Ever since Ragnarok—the great war between the gods and the forces of chaos–the human realm of the Midlands has become a dangerous place, bereft of magic, where most lead lives of desperation.
Sixteen-year-old Eiric Halvorsen is among the luckier ones. Between fishing, going vikingr, and working his modir’s farm, the family has remained prosperous. But Eiric stands to lose everything when he’s convicted by a rigged jury of murdering his modir and stepfadir. Also at risk is his half-systir, Liv, whose interest in seidr, or magic, has made her a figure of suspicion. Then a powerful jarl steps in: he will pay the blood price if Eiric will lead a mission to the fabled Temple at the Grove—the rich stronghold of the wyrdspinners, the last practitioners of sorcery.
Spellsinger, musician, and runecaster Reggin Eiklund has spent her life traveling from town to town, performing at alehouses all for the benefit of her master, Asger, the fire demon she is desperate to escape. Then after one performance that amazes even Reggin herself, two wyrdspinners in the audience make her an irresistible offer: return with them to the temple to be trained in seidr, forever free of Asger.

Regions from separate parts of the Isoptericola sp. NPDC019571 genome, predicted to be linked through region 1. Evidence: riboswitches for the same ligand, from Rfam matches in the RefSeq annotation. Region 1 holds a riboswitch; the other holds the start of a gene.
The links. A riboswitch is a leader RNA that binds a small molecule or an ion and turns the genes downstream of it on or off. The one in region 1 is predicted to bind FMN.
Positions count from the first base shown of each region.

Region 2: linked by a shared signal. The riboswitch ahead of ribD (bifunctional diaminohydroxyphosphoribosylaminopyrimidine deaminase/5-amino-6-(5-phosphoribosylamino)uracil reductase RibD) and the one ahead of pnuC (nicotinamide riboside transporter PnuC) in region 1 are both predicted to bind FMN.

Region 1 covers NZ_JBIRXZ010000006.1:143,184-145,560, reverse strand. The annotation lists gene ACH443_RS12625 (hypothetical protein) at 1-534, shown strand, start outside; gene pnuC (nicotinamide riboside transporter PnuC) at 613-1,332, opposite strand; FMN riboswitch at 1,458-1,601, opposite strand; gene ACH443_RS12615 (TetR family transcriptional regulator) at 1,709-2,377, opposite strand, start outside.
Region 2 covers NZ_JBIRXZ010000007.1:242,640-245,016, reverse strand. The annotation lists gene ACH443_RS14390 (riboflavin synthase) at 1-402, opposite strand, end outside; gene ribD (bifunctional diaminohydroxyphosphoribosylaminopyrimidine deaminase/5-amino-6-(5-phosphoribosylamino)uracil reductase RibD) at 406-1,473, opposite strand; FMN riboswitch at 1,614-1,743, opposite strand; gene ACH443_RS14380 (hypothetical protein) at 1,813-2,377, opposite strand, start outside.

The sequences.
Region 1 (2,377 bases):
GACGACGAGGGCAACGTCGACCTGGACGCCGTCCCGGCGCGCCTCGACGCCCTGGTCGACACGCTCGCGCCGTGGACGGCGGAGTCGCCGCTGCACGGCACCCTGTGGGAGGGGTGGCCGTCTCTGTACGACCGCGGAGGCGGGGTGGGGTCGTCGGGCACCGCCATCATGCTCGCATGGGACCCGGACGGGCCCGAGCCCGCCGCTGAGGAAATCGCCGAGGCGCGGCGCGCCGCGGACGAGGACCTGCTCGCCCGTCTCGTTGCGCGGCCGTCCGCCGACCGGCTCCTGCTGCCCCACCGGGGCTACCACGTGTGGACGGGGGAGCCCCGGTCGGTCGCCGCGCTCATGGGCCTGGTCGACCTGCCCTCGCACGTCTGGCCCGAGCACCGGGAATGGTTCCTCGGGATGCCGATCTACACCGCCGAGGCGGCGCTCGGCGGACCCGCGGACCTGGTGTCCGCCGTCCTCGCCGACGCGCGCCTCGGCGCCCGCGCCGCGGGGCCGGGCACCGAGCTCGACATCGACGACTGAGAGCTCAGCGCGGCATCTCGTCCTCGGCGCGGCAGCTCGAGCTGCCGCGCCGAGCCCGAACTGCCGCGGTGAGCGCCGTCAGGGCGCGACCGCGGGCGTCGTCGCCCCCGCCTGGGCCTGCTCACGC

Eiric, Liv, and Reggin’s journeys converge in New Jotunheim, the site of the Temple at the Grove, a paradise fueled by magic. They soon realize that a great evil lurks beneath the dazzling surface, and that old betrayals and long-held grudges may fuel another cataclysmic war. It will require every gift and weapon at their command to prevent it.
Sweeping adventure, breathtaking twists of fate, and immersive worlds based in Norse mythology are woven into this first volume of the Runestone Saga, from the New York Times bestselling author of the Seven Realms and Shattered Realms series.
I think I’ve said it enough times that anything mythology/lore related will pique my interest and Norse/Nordic is one of the ones that I really enjoy so I was eager to pick this one up.
I have heard great things about Cinda Williams Chima in the past, but hadn’t gotten around to her earlier books, so this was my first experience with her writing and I’m so glad I finally read something from her! The writing style was easy to read but definitely something that could be enjoyed by all ages and I was engaged pretty much from the get go. The characters are well fleshed out in my opinion and I just loved the mystery and adventure that played out in this story.
The world building was wonderfully done and I always like when I feel like I can see things being described, it’s just another way to suck in the reader. I also really liked that this isn’t your typical spin on Norse mythology, but looking at what life might be like for people after the supposed end of Norse mythology (Ragnorok). I’ll definitely picking up further books when they come out!